The controversy before the commission resulted in an order requiring the defendants to cease and desist from making any greater charge in the aggregate on buggies, carriages, and other freight of the first class, carried in less than car loads from Cincinnati to Social Circle, than they charged on such freight from Cincinnati to Augusta, and to cease and desist from making any charge for the transportation of such freight from Cincinnati to Atlanta in excess of $1 per 100 pounds. This order was dated June 29, 1891, and was to operate from July 20, 1891
The defendants having refused to obey this order, and failed to alter or modify their charges, the interstate commerce commission filed a bill or petition in the circuit court of the United States for the Northern district of Georgia, seeking to enforce the said order.
To this bill the Louisville & Nashville Railroad Company and the Central Railroad & Banking Company of Georgia filed a joint and several answer, in which they alleged that the said companies jointly operated the railroad from Atlanta to Augusta as assignees of one William Wadley, to whom that road had been previously leased by the Georgia Rail- [162 U.S. 184, 187] road & Banking Company, a corporation of the state of Georgia, and that they so operated said railroad under the adopted name of the 'Georgia Railroad Company,' but that there was no such corporation as the 'Georgia Railroad Company.' This answer further denied the allegation of the petition of the commission in so far as they charged that rates charged by them were undue or excessive, or in disregard of the provisions of the act to regulate commerce.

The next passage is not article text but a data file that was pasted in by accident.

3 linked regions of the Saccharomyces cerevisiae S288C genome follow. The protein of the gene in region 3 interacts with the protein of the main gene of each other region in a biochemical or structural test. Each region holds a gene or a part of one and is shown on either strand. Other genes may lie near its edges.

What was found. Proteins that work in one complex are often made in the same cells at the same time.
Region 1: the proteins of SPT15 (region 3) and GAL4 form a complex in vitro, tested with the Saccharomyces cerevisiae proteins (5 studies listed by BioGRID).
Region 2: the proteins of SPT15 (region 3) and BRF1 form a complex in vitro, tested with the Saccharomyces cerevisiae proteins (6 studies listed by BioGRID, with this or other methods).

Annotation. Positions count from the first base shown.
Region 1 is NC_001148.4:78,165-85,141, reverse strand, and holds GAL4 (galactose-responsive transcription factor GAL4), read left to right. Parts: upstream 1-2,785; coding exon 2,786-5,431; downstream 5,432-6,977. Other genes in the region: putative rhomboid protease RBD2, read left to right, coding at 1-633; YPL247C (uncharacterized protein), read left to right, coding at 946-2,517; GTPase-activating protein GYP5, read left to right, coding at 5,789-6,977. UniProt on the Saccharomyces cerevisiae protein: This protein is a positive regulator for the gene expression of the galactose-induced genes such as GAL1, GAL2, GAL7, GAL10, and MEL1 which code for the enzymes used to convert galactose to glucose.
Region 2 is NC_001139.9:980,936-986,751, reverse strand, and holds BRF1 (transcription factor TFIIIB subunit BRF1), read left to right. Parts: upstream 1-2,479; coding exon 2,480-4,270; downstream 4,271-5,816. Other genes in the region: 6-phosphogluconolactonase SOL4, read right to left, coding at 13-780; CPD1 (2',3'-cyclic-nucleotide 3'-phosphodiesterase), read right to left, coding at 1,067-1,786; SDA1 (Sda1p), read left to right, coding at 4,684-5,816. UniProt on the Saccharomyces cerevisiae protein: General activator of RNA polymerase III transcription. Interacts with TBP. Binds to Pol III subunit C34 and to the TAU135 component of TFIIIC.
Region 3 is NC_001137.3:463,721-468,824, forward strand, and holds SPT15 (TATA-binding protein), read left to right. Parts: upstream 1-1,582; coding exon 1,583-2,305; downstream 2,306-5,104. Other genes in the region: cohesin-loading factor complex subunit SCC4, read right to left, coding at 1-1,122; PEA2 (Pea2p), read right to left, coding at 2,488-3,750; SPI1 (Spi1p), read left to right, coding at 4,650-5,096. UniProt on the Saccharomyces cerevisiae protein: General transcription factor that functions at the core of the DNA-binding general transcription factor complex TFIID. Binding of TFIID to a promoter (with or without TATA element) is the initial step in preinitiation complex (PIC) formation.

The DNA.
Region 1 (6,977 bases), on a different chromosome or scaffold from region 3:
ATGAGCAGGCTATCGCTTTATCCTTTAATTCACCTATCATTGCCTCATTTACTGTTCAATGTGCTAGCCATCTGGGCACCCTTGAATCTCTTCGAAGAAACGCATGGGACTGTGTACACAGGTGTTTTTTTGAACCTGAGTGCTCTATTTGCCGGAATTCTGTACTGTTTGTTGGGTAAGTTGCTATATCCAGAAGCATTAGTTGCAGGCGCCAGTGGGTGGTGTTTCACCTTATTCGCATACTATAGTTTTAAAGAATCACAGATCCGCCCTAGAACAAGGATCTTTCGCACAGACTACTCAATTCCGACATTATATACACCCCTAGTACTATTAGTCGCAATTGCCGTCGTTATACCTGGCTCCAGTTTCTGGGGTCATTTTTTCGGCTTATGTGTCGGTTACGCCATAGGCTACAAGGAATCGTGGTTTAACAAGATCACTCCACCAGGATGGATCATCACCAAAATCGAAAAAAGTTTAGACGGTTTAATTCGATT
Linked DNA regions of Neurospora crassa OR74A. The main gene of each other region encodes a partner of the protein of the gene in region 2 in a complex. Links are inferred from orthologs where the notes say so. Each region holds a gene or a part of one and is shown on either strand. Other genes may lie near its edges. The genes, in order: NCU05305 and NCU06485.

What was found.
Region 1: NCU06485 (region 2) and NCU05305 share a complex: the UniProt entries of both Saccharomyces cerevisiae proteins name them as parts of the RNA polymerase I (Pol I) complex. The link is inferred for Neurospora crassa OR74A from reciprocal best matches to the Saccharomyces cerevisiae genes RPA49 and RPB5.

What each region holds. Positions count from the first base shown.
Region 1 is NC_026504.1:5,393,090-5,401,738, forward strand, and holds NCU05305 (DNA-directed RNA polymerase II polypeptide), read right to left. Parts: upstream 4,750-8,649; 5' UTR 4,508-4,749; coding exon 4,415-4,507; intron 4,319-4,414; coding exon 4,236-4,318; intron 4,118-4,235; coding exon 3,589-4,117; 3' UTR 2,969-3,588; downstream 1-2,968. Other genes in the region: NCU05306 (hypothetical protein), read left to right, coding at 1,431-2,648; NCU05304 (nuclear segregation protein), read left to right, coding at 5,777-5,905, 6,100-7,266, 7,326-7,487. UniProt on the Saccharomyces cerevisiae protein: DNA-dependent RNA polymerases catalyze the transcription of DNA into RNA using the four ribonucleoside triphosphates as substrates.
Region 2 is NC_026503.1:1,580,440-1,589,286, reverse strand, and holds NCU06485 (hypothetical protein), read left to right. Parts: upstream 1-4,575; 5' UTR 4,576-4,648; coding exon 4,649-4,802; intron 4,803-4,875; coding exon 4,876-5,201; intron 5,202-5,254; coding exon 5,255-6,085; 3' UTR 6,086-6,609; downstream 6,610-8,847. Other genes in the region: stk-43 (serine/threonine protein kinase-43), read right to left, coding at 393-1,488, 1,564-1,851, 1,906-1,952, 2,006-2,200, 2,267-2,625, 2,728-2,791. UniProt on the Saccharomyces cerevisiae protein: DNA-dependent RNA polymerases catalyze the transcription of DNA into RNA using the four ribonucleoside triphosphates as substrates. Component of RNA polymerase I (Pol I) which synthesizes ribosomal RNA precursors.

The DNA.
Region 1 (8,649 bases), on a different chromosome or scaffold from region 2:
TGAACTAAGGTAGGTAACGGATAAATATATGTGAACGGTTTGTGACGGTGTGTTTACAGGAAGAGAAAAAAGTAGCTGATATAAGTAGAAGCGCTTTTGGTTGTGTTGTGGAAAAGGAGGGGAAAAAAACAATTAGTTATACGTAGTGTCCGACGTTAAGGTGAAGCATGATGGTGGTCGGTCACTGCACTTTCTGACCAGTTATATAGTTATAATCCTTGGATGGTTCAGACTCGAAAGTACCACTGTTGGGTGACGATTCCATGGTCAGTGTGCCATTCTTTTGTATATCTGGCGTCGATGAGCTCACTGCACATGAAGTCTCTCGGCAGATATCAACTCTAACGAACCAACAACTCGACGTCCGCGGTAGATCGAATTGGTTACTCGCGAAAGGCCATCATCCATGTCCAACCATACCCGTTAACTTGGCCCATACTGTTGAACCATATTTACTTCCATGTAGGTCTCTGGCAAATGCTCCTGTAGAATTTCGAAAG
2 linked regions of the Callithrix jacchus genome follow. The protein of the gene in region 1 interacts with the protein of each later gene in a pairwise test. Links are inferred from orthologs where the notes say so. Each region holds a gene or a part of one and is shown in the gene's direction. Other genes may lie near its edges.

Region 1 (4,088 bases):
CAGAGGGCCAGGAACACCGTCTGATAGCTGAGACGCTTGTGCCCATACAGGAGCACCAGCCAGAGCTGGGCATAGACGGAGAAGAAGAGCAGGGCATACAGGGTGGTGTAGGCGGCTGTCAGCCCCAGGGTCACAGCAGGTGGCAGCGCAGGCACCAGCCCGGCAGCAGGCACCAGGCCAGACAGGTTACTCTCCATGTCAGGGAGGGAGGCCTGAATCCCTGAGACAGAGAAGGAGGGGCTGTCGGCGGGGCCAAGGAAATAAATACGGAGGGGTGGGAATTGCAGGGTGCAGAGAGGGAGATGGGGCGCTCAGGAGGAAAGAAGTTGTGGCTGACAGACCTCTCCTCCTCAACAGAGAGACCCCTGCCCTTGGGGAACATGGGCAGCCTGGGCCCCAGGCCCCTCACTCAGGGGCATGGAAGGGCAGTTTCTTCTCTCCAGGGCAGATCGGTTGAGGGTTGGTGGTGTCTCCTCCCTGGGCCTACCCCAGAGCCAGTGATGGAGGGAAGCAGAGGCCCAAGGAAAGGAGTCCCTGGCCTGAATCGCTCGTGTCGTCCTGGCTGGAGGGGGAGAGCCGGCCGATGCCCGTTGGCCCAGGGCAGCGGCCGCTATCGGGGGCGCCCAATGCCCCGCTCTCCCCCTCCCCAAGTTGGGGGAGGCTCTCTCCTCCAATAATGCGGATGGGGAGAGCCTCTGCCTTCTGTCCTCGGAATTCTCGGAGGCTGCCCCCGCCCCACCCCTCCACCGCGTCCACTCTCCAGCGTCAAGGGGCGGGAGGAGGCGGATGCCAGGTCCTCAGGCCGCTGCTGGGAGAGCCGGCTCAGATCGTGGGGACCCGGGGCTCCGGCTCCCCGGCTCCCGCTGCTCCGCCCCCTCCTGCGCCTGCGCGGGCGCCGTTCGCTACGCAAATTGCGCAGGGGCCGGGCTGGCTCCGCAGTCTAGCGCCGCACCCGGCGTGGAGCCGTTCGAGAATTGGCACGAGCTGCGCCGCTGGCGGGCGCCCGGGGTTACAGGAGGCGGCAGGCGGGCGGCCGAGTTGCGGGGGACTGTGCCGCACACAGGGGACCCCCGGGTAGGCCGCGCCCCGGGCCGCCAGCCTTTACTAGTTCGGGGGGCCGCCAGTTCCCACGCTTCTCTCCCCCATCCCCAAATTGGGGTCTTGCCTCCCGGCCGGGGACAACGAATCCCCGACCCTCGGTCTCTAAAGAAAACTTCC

An answer was filed by the Cincinnati, New Orleans & Texas Pacific Railway Company, traversing the allegations of the bill, so far as it alleged the charging of undue or unreasonable rates to Atlanta or to Social Circle. The Western & Atlantic Railroad Company set up in its answer that it had no existence as a corporation at the time of the proceedings before the interstate commerce commission, and had no connection with the matters therein complained of, and therefore prayed that, as against it, the petition of the commission should be dismissed. This position was subsequently abandoned.